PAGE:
Numerous studies have highlighted the positive relationship between organizational leadership and organizational performance. Many of these have focused on the private sector however, so a recent study from researchers at Harvard, Lancaster and Bristol Universities is interesting because it examines the impact leadership has on performance levels in the public sector.
The paper delves into one of the biggest public sector organizations in the world – the UK National Health Service. Leaders of individual hospitals, often with around 4,500 employees and multi-million pound turnovers were tracked. The hospitals provided an interesting testbed precisely because of recent reforms that had given the leaders a much greater degree of autonomy. This allowed the impact of their leadership to become more profound.
Hospitals are also great test beds because of the wide range of metrics available to document performance levels. This allowed the researchers to explore what aspects of this performance can be influenced by the CEO.
Free flow of talent
The specialized nature of the work meant that talent would often flow from one hospital to another. These movements were monitored alongside the style of the CEO allowed them to test whether the leaders were able to influence multiple employers in the same or similar way. This data was also compared with empirical data on hospital performance after the new leader was hired.
Worryingly, the analysis finds very little evidence that the leader makes any difference to their organization at all.
“Overall, our results indicate that the CEOs of large public hospitals such as those included in the NHS do not bring about changes in hospital performance, a result that stands in stark contrast with earlier findings relating to the private sector and to smaller public sector organizations,” the authors say say.
What’s more, there doesn’t seem to be any noticeable impact of CEO pay either. Whilst variation in compensation across the NHS is much smaller than in the private sector, what pay differentials that do exist don’t appear to have any impact upon performance.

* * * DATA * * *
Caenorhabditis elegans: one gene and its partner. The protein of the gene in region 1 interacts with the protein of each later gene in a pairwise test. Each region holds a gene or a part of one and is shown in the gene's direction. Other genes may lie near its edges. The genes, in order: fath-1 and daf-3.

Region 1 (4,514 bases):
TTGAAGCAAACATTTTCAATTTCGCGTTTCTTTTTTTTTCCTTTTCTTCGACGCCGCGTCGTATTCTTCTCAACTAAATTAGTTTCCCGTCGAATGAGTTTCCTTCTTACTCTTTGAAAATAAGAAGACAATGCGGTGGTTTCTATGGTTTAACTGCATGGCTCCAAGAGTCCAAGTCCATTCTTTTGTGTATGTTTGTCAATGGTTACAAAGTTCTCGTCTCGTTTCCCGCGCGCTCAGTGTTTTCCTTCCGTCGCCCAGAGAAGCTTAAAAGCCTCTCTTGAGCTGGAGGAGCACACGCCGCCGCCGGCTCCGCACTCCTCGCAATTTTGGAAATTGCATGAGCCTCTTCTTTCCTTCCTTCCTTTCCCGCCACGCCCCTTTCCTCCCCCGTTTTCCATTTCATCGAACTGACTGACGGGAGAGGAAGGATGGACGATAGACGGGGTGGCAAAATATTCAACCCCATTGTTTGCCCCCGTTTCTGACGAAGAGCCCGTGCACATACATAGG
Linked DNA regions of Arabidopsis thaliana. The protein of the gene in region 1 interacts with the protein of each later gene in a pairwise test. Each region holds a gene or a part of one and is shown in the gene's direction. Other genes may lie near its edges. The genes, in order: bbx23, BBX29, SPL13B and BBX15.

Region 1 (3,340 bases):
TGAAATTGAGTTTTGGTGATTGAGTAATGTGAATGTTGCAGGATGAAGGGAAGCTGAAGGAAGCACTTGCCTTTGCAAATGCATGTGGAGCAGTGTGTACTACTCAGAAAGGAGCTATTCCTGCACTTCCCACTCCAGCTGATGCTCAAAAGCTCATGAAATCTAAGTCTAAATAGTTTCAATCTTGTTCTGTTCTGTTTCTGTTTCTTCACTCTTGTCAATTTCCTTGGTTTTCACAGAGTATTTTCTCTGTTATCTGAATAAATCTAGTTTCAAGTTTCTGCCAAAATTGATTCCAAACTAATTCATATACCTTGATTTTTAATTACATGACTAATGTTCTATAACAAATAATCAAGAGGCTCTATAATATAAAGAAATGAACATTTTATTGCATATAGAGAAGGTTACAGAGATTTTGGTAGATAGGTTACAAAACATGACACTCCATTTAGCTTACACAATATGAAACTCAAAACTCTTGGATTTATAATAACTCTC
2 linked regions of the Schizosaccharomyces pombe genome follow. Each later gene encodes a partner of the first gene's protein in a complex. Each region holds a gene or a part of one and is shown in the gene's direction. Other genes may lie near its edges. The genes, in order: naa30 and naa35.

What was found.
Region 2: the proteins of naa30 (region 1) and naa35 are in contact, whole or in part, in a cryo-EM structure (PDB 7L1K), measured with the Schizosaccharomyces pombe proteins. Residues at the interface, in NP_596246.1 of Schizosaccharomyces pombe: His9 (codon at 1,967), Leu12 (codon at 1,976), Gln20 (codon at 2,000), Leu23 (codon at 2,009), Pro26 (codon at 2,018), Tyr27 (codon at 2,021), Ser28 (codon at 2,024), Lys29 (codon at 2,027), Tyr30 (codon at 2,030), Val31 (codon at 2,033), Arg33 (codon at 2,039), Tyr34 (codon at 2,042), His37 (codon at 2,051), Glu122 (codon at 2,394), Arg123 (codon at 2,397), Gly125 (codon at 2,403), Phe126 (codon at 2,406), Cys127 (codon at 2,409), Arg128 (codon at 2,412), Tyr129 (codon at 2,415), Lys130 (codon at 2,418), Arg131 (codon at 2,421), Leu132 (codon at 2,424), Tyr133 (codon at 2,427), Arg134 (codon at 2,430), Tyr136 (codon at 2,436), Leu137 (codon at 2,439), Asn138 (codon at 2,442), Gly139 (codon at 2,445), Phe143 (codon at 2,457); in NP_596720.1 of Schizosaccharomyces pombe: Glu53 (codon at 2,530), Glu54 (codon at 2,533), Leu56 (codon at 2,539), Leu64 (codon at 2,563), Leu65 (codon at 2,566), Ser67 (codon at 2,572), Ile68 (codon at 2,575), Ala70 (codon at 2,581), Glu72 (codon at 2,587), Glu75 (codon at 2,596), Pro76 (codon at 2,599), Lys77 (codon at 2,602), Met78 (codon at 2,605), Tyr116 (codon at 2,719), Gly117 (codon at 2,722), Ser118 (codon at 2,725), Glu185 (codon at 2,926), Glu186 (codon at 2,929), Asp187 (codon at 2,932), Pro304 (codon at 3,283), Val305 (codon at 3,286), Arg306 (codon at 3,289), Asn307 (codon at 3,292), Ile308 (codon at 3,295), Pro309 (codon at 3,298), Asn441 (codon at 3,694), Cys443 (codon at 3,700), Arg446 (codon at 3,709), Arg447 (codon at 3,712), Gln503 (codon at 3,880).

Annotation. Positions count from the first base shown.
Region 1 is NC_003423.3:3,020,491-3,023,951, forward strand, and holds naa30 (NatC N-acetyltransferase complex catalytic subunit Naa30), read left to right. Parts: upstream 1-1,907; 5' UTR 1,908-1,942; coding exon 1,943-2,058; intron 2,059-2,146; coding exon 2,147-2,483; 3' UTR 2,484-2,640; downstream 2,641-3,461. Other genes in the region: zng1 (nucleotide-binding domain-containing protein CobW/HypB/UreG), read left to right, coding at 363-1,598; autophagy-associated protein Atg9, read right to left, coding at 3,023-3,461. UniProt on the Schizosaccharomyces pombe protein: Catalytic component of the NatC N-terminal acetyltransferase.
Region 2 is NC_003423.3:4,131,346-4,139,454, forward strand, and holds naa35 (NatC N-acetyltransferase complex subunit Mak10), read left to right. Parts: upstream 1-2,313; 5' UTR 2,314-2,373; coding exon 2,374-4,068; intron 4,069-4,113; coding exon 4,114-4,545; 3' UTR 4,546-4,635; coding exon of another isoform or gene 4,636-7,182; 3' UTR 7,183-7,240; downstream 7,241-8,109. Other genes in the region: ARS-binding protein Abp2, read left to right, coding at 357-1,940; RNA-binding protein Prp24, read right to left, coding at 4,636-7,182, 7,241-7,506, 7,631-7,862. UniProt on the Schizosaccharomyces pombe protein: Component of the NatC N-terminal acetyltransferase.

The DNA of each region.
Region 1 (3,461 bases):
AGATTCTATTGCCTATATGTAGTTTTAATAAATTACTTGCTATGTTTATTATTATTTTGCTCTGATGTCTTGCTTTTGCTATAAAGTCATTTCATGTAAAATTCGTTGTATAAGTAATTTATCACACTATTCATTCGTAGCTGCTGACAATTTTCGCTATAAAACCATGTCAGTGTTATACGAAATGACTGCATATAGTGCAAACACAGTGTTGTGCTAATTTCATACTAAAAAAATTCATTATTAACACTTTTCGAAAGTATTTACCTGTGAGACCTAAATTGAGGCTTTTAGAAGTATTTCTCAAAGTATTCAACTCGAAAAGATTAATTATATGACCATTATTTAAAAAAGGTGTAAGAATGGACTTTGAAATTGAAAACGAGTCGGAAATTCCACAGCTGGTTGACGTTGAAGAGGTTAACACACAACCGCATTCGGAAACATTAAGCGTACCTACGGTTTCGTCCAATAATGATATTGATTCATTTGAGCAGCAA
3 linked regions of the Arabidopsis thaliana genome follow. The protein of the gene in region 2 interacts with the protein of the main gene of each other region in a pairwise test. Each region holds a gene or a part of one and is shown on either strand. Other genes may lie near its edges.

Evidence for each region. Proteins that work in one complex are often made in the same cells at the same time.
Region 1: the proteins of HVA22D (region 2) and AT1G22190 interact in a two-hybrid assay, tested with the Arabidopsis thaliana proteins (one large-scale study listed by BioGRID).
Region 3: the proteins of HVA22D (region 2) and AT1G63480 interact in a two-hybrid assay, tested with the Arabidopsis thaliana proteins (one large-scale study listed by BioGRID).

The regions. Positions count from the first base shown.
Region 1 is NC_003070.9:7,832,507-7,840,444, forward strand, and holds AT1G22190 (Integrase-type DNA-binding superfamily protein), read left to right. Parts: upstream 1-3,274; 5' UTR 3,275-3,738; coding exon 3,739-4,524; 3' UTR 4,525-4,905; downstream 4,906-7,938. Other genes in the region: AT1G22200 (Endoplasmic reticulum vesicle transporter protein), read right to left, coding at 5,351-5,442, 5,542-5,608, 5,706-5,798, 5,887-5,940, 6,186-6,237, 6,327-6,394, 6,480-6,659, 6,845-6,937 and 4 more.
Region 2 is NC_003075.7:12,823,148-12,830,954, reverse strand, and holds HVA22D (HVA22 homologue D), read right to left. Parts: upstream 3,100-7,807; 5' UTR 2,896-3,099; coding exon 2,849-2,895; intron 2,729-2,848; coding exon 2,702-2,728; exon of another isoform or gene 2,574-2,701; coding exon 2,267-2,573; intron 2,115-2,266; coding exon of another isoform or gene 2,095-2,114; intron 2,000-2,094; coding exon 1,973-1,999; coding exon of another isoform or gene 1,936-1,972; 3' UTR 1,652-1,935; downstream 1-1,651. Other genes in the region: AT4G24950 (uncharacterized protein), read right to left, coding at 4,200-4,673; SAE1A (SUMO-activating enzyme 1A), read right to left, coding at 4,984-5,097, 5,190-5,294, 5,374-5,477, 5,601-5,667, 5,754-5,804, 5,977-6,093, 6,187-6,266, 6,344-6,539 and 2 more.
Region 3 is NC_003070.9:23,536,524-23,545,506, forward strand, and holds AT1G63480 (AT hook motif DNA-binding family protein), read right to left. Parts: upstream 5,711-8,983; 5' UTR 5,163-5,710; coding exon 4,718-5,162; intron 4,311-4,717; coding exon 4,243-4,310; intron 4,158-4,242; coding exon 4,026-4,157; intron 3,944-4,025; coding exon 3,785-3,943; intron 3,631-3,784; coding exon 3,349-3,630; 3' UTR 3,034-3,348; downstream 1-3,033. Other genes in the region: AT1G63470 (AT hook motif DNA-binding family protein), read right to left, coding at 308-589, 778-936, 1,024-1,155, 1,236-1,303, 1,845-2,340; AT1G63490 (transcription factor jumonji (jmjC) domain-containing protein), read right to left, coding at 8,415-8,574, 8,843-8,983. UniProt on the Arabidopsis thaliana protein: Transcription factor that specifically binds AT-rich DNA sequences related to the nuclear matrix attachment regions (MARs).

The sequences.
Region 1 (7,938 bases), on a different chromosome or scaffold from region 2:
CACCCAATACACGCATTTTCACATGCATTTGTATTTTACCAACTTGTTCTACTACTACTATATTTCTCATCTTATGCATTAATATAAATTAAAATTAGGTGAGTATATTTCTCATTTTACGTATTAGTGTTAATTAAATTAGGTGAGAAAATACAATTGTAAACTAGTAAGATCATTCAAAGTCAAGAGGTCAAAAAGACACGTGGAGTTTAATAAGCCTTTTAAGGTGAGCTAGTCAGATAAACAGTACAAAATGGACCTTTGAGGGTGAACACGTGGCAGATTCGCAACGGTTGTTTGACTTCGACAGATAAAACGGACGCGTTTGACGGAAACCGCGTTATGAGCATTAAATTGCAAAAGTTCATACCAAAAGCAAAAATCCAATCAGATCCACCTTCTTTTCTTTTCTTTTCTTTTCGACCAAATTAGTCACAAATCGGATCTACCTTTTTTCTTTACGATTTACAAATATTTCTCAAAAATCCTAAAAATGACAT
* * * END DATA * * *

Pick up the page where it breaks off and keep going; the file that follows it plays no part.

“These results, combined with the lack of systematic differences across CEOs in terms of hospital performance, suggests that NHS board may overestimate the ability of individual managers to affect hospital performance, or compensate CEOs for non-performance related factors,” the paper explains.
The results are a start contrast to similar studies conducted in the private sector, and indeed in smaller public sector organizations. The authors propose a number of possible reasons for this poor performance of leaders in the NHS. The first of these is the inherently political nature of the NHS in England. This might encourage not only politicians to meddle, but CEOs to pursue political goals rather than performance goals. In such a scenario, a rational CEO would pursue a strategy of minimizing bad news rather than one of actively trying to increase performance.
This is reflected in the fact that it’s more likely to see variance in the receipt of public honours among hospital CEOs than it is in performance levels, with those paid more more likely to receive honors than their lower paid peers.
A second possible explanation is that the NHS is inherently incredibly complex and that the organizational inertia is too much for the vast majority of CEOs to overcome and have any noticeable impact upon performance, especially given the relatively short timeframe they are in office.
These factors can often be compounded in a public sector setting because not only are the contracts of clinical staff often much longer than those of the CEO, but income and budgets are determined by taxation rather than the demand for services.
“Regardless of what is the underlying driver of our results, they raise concerns about the plausibility of policy approaches that focus on the use of transient “turnaround” CEOs to improve the performance of individual hospitals,” the authors explain. “A leading NHS manager recently argued that it takes five years for a CEO to make a difference but the average time in post is less than two.”
Indeed, they go on to suggest that rather than pursuing the ‘hero’ approach of parachuting in a high-paid CEO, a better strategy might be to nurture and sustain the skills of middle managers, for which there is at least some evidence as to their impact on hospital performance. Whether it’s an advice that will be heeded however remains to be seen.